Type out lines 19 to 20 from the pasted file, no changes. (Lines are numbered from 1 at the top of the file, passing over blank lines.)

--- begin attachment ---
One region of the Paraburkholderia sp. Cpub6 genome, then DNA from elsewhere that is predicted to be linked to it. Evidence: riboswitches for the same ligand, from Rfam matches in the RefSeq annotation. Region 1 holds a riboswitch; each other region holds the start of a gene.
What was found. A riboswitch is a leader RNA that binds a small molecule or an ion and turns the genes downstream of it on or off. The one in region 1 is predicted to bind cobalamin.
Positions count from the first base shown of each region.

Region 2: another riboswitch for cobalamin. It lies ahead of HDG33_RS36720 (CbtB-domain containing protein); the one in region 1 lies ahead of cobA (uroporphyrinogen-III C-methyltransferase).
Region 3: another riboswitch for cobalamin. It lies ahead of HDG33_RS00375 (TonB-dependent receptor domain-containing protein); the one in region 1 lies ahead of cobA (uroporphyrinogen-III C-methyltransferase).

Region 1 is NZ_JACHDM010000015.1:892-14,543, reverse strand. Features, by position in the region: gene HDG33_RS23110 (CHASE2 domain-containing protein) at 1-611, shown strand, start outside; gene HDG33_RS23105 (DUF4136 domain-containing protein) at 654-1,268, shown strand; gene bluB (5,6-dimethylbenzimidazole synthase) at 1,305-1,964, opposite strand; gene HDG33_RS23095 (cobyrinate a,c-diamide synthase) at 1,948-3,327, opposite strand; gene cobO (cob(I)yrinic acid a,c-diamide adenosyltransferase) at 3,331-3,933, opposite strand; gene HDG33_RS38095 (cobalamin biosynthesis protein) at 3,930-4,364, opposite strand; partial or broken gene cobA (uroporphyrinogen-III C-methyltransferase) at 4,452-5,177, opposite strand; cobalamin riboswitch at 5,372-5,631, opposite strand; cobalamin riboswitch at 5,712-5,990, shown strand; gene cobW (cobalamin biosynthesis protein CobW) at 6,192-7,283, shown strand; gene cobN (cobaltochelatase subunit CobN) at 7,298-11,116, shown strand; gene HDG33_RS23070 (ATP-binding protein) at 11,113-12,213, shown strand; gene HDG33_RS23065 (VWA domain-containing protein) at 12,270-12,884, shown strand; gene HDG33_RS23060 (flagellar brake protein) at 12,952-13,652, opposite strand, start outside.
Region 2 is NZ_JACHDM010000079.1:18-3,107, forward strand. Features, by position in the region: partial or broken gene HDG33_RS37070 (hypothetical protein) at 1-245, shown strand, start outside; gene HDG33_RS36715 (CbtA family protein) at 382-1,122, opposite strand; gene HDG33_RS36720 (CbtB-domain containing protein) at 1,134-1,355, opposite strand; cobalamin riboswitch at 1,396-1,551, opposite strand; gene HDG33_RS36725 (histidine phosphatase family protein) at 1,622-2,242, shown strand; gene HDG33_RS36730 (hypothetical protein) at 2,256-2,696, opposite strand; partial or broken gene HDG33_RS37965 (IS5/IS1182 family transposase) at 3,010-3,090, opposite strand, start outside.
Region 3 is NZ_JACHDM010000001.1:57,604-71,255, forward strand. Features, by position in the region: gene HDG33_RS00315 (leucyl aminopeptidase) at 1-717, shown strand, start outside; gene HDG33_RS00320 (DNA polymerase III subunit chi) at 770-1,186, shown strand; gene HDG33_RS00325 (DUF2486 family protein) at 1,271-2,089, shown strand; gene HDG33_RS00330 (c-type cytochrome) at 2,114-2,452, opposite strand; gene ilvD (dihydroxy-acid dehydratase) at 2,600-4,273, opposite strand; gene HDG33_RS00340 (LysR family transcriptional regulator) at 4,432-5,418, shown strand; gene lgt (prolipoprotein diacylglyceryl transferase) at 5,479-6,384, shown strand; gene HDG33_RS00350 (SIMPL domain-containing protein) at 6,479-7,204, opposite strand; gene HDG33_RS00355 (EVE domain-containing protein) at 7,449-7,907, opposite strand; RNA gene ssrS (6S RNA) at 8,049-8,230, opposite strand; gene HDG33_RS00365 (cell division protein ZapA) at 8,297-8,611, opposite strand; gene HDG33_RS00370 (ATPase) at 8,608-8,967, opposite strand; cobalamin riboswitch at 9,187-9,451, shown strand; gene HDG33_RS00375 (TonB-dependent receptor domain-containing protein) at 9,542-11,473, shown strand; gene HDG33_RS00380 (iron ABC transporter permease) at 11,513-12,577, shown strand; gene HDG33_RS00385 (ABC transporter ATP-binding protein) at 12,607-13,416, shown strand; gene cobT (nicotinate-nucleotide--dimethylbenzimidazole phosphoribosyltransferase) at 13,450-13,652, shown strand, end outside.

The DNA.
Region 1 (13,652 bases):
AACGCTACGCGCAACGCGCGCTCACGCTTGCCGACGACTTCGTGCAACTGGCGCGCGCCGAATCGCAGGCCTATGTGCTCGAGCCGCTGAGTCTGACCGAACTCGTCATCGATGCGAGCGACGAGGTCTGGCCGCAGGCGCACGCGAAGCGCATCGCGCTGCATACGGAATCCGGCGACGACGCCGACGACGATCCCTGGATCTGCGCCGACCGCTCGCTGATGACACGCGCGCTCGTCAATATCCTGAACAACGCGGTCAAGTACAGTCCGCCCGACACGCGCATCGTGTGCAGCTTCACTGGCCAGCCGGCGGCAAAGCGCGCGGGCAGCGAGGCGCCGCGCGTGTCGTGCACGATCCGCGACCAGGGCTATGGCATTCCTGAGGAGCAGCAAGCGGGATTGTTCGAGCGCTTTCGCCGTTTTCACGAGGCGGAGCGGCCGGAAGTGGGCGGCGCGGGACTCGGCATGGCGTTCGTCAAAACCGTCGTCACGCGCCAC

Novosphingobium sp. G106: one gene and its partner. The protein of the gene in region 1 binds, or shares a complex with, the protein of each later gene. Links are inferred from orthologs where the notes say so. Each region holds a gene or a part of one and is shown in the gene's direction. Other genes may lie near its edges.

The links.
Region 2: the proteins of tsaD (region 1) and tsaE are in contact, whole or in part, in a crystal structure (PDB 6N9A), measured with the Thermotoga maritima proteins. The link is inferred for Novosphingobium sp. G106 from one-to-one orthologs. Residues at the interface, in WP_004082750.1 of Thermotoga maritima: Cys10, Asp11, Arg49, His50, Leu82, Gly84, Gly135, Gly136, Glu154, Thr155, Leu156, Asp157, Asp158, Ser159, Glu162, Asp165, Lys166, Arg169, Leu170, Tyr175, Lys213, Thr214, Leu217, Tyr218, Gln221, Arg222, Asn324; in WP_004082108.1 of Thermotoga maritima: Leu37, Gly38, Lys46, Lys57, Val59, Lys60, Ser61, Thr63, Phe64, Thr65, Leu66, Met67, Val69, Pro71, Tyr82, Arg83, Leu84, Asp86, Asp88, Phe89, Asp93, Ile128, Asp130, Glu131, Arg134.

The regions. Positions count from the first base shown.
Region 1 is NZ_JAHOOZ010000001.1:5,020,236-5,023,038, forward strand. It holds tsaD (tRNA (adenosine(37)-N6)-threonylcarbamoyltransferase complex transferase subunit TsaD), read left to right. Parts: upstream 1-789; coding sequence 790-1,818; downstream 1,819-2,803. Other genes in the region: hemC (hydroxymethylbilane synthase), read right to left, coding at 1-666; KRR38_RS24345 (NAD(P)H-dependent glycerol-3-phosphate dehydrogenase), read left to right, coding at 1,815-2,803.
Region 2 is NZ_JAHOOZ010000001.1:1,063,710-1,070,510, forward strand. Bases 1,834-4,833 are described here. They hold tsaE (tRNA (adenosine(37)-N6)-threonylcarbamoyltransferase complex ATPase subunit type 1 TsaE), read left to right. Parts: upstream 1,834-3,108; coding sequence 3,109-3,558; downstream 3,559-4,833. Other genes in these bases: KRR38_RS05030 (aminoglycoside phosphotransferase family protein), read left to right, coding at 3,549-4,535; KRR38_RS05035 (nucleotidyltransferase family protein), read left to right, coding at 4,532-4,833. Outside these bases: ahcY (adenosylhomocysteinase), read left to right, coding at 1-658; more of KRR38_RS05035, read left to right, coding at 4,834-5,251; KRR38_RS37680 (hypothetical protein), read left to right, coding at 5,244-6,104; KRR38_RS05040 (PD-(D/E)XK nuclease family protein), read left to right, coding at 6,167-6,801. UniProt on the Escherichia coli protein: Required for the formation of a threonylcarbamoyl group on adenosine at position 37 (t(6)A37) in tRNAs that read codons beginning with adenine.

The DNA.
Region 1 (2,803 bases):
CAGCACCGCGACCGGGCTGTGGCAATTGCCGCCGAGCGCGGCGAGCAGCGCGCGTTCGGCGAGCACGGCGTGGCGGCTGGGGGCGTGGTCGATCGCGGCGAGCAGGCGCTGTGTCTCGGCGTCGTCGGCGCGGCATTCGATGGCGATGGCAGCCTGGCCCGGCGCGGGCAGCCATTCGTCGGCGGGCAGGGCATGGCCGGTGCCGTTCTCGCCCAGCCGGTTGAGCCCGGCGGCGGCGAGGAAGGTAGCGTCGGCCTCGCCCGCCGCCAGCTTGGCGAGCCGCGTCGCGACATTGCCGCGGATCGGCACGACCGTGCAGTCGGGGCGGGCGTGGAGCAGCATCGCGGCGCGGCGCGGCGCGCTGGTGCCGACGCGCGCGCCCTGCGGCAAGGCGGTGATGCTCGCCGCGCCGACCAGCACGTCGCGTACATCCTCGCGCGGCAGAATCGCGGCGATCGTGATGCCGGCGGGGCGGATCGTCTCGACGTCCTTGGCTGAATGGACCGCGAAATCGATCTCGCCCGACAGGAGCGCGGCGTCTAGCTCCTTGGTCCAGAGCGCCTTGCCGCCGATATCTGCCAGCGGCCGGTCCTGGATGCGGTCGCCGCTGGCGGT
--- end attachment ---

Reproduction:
Region 1 (2,803 bases):
CAGCACCGCGACCGGGCTGTGGCAATTGCCGCCGAGCGCGGCGAGCAGCGCGCGTTCGGCGAGCACGGCGTGGCGGCTGGGGGCGTGGTCGATCGCGGCGAGCAGGCGCTGTGTCTCGGCGTCGTCGGCGCGGCATTCGATGGCGATGGCAGCCTGGCCCGGCGCGGGCAGCCATTCGTCGGCGGGCAGGGCATGGCCGGTGCCGTTCTCGCCCAGCCGGTTGAGCCCGGCGGCGGCGAGGAAGGTAGCGTCGGCCTCGCCCGCCGCCAGCTTGGCGAGCCGCGTCGCGACATTGCCGCGGATCGGCACGACCGTGCAGTCGGGGCGGGCGTGGAGCAGCATCGCGGCGCGGCGCGGCGCGCTGGTGCCGACGCGCGCGCCCTGCGGCAAGGCGGTGATGCTCGCCGCGCCGACCAGCACGTCGCGTACATCCTCGCGCGGCAGAATCGCGGCGATCGTGATGCCGGCGGGGCGGATCGTCTCGACGTCCTTGGCTGAATGGACCGCGAAATCGATCTCGCCCGACAGGAGCGCGGCGTCTAGCTCCTTGGTCCAGAGCGCCTTGCCGCCGATATCTGCCAGCGGCCGGTCCTGGATGCGGTCGCCGCTGGCGGT